Whether she’s appearing in the hit sitcom Black-ish or walking the red carpet, actress Tracee Ellis Ross is known for embracing her epic curls.
But the daughter of Diana Ross has spoken out about the effect the underrepresentation of black women in the beauty industry has had on her confidence, revealing how a lack of products and relatable imagery made her feel as though her hair type was undesirable.
Speaking in Glamour UK’s latest digital issue about her relationship with her hair, Ellis Ross said: "I went through those teenage years when everybody is searching to figure out who they are and all of a sudden become so aware of how they look, how they are seen, what’s cool, what’s in."
While she found inspiration in the women around her, like her mother, she admits: "Sadly, there were not a tonne of images, outside of my family, of people who looked like me."
Ellis Ross said it took her a while to figure out that her beauty type was being ignored by the mainstream media.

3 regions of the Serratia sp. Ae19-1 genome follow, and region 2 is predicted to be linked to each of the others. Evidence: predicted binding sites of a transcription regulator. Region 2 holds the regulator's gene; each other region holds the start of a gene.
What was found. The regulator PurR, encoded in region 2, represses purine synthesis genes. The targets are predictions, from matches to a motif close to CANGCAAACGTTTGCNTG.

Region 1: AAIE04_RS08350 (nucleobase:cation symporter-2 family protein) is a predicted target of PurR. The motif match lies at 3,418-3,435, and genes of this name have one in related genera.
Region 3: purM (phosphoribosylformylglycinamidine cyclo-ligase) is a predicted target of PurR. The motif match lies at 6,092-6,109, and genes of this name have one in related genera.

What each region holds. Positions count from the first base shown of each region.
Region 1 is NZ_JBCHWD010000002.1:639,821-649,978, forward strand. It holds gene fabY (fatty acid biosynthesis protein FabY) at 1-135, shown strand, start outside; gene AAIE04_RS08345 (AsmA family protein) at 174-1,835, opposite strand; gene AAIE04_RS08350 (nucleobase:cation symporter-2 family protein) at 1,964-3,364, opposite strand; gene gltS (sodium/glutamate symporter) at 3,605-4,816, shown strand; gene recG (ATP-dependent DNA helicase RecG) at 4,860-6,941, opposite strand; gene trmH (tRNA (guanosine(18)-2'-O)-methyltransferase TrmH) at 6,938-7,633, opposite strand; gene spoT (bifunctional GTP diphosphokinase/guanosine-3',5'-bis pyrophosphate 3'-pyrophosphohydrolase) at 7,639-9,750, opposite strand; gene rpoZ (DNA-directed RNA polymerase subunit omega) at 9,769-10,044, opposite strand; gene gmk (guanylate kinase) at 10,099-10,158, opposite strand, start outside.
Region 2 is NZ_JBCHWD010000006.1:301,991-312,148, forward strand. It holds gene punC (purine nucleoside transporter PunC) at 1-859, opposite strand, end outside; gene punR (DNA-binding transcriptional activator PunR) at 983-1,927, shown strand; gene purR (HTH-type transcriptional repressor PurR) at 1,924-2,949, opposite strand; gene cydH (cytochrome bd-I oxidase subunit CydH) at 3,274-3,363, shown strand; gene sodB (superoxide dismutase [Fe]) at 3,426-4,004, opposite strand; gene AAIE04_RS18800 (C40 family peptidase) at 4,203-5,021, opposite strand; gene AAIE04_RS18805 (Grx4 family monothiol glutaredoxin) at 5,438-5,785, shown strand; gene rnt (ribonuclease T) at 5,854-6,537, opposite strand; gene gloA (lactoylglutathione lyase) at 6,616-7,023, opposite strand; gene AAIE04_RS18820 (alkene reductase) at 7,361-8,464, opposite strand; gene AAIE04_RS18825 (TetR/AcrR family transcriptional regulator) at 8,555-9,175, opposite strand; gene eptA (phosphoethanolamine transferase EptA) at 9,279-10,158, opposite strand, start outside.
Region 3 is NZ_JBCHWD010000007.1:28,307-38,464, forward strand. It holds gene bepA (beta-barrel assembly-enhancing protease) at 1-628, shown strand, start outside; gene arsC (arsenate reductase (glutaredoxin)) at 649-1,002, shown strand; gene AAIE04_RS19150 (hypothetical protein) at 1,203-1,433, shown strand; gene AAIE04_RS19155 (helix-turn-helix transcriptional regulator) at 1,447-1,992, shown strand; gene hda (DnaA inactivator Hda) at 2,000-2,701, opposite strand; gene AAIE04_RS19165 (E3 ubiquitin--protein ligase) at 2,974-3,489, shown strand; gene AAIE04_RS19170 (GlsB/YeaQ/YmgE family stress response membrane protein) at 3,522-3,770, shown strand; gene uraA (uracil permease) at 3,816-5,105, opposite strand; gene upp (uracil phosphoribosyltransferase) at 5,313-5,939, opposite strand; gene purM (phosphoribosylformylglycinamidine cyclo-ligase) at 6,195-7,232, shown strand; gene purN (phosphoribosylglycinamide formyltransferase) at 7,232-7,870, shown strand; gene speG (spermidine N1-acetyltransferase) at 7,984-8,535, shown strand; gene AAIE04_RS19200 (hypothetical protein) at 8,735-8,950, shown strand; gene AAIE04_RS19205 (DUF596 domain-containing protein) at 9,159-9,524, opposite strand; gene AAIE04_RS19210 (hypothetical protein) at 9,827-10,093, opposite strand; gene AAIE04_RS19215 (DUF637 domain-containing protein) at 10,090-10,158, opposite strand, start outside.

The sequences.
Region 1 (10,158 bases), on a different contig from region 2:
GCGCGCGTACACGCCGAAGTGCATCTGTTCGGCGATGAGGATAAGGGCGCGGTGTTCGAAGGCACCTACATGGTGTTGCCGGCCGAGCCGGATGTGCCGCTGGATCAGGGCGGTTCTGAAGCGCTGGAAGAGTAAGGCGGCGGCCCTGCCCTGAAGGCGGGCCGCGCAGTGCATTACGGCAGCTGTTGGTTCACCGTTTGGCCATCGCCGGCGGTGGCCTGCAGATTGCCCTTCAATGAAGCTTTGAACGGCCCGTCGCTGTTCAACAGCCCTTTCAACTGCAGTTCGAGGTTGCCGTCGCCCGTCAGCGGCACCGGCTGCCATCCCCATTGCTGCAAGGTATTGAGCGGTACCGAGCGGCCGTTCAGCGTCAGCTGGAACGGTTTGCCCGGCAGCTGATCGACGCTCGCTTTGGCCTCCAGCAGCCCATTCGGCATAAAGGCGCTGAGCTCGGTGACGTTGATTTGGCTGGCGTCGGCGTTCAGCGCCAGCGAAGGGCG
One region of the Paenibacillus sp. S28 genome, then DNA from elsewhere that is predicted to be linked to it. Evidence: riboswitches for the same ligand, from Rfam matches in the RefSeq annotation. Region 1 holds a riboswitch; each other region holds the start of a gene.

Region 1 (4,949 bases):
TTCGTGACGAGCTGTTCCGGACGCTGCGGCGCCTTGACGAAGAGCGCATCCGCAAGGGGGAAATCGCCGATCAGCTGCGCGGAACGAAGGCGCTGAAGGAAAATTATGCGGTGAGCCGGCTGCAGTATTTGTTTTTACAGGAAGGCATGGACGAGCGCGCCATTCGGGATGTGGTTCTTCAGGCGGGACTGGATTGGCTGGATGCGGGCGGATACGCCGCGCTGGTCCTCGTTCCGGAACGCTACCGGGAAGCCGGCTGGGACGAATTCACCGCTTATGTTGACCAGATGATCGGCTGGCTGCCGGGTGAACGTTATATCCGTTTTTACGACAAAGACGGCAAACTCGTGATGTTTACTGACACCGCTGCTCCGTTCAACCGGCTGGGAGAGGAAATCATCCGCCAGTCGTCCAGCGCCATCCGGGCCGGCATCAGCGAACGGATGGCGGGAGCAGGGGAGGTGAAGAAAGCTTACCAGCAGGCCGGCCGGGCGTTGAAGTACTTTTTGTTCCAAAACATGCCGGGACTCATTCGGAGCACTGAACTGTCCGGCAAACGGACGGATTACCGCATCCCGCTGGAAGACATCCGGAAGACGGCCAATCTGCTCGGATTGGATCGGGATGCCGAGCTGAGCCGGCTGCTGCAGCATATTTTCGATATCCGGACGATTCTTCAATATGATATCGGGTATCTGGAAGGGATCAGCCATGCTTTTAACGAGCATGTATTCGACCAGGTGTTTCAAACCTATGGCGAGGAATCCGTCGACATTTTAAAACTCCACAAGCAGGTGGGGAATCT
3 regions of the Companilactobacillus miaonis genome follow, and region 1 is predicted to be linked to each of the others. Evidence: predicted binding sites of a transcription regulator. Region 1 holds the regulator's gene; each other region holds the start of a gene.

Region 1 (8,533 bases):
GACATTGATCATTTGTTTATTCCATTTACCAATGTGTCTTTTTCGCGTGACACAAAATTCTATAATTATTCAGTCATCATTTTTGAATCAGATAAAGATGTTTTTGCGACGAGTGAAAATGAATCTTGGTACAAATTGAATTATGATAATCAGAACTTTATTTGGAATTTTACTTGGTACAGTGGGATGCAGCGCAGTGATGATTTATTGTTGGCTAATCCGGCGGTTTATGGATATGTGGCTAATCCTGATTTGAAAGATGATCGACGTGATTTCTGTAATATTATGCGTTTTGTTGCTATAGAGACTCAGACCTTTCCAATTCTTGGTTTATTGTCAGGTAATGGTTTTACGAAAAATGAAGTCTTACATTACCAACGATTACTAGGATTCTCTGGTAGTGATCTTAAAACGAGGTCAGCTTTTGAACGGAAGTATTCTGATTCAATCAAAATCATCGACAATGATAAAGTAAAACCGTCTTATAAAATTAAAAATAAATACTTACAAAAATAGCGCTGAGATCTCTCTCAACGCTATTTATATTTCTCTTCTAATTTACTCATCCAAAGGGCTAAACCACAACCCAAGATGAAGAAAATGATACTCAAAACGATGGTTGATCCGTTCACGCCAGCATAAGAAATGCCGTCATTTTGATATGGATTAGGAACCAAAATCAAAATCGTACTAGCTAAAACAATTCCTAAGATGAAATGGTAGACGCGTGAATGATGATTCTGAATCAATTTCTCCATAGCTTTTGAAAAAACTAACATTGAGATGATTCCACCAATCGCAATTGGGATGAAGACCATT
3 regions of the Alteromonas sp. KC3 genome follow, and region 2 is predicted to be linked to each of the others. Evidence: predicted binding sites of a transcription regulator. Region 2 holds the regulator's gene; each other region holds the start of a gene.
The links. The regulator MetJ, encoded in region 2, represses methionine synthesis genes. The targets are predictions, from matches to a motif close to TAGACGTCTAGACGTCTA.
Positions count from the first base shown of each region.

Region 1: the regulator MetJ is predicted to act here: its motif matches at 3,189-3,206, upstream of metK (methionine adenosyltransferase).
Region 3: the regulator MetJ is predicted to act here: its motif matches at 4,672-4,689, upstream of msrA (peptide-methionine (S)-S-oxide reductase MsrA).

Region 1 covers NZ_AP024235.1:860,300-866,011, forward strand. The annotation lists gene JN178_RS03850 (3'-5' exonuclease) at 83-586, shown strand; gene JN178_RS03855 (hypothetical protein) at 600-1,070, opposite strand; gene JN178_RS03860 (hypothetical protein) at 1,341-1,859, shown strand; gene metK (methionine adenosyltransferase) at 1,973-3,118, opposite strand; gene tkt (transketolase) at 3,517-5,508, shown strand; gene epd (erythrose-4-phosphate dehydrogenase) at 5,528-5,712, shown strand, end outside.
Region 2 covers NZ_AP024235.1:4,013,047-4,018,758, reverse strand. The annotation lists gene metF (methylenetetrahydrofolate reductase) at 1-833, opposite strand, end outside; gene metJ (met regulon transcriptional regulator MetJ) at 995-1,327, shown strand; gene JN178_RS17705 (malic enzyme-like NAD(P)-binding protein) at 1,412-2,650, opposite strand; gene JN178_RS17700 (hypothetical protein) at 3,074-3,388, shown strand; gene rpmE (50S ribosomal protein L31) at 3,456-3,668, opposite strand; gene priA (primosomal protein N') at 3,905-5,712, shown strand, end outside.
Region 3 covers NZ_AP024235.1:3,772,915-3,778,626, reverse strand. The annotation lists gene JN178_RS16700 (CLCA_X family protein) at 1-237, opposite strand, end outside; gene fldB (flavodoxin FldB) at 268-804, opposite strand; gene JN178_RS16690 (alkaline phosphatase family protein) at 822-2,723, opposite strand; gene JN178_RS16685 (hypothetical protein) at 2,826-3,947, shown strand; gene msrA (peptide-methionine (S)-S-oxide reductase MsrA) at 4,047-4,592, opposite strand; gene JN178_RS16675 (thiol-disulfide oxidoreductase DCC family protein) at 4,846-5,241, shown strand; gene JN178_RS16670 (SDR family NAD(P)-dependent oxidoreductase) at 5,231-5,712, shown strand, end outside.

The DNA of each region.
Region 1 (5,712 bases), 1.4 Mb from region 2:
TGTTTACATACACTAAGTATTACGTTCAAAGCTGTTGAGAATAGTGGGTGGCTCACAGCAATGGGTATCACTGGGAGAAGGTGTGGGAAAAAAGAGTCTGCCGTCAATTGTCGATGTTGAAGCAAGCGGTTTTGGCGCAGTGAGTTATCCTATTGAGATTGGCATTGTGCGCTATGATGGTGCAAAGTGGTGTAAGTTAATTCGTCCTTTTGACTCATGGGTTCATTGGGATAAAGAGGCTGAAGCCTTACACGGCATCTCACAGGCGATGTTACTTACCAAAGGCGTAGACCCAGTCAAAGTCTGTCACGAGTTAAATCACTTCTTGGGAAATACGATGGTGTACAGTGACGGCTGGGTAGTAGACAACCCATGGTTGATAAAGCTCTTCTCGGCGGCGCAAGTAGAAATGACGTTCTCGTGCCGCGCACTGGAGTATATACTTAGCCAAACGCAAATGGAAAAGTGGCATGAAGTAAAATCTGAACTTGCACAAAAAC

"There was no ‘eureka’ moment. When I was going through all of that I didn’t have an understanding of the larger cultural context; I didn’t understand that the culture of beauty and the industry of beauty was actually specifically leaving me out and not celebrating me."
Ross, who has learned to love her curls, has just launched hair care range Pattern Beauty for other women with natural, textured locks.
She says that the brand has taken 10 years to develop – a period that has "been fraught with many disappointments" and her "running up against many of the things that were exactly what made me feel bad about myself," for instance: "People saying to me: ‘You don’t have the credibility to do this, you need to partner with a professional,’ and me attempting to explain that I, like many women of colour and people with curly hair, have become our best experts because the industry has not supported us."
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The products caused a major buzz when they launched online, and many items in the range have already sold out.
"Make-up, skincare, I see them as part of the [Pattern] journey," says Ellis Ross. "The gatekeepers of the industry have not had an understanding of the power and the beauty of this community of people.
"I still am playing within a system that forecasts beneath our worth. But I’m playing the long game."
See the full feature in the October digital issue of GLAMOUR UK.